Interesting article in Wired Magazine, about how the New York Times network was infiltrated by Chinese Hackers looking for information about Chinese dissidents that reporters may have interviewed. This ties back into the discussion we had in class about security.
I believe that the decision to implement a Bring Your Own Device policy boils down to what kind of organization you are:
On one side of the spectrum, your organization may exist in a corporate environment where network security is a major consideration for management. The Helpdesk would have to fully support every Tom Dick and Harry’s iPhone, Blackberry, iPad, Nexus 7, Lenovo ThinkPad, Android OS, OS X, Windows Vista through Windows 8, etc, and the risks would outweigh any benefits. In this case, BYOD would not be an ideal solution.
At the other end of the spectrum, an organization could exist in an academic environment where users have to register their mobile devices with a Network Access Control solution or they can’t access the internet, Helpdesk policy is that students support their own personal computers or mobile devices, the network is subnetted, and the students use Google Docs instead of a shared drive on a local public server located somewhere on campus. After a Risk Assessment and Cost/Benefit analysis, the Administration may decide that it makes more sense to give students the ability to access the internet from their personal devices than to continue supporting computer labs that need to be maintained and whose computers have to be replaced every three to five years.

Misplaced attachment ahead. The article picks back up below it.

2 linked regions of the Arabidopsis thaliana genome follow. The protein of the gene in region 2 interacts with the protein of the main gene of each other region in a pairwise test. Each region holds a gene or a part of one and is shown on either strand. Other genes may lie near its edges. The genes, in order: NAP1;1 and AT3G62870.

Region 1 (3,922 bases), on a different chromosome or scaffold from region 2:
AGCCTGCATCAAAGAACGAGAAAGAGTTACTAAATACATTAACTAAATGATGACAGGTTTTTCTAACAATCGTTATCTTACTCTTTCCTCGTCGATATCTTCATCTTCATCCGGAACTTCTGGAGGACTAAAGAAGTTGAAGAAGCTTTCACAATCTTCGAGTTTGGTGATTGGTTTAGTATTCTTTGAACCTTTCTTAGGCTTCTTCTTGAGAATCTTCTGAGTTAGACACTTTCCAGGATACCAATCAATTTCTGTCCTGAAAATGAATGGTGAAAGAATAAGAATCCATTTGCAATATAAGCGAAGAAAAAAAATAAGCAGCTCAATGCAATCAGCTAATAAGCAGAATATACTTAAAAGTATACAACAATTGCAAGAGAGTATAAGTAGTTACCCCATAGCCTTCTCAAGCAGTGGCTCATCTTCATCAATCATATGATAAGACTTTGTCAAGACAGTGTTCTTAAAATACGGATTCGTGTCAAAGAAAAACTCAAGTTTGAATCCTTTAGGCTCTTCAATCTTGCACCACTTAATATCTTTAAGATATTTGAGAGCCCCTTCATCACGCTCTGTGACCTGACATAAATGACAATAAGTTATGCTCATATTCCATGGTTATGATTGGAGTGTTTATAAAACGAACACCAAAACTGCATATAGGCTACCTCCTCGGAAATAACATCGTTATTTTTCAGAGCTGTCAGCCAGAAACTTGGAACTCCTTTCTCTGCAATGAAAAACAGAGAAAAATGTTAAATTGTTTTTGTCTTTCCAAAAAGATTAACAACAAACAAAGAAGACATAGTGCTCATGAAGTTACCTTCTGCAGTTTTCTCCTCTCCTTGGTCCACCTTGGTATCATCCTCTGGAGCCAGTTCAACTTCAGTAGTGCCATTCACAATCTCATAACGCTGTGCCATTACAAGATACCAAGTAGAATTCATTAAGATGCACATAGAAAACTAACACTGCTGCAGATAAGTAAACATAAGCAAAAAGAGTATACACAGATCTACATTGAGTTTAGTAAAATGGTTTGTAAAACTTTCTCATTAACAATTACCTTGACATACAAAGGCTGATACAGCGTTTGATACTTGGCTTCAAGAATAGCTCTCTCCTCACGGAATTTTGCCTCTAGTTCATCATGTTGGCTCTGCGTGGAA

In the end, it comes down to whether an organization can decide whether or not the risk is acceptable and they can maintain an acceptable level of support for their users. BYOD is certainly not an appropriate solution for every organization, but it could work very well in certain environments.
It’s not just new, untested social media applications that we need to be worried about. People who are otherwise technically savvy use “legacy” sites such as Facebook and LinkedIn without fully understanding the way privacy settings are implemented; they don’t understand who can see their posts and who can’t.
For example, a friend of mine just got married, and proudly put a picture of his wife’s visa online to show off her new married name. For a brief period of time her full legal name, address, visa number, etc were online and available to everyone on the internet. Fortunately, my wife read his post shortly after he posted it, and he took it down.
I think part of the problem is people tend to be lax about who they think should be able to see their posts. But I also think that sites like Facebook and LinkedIn make security obtuse and difficult to figure out. We need to do a better job of educating users, and we also need to push back against these companies to make configuring security easier.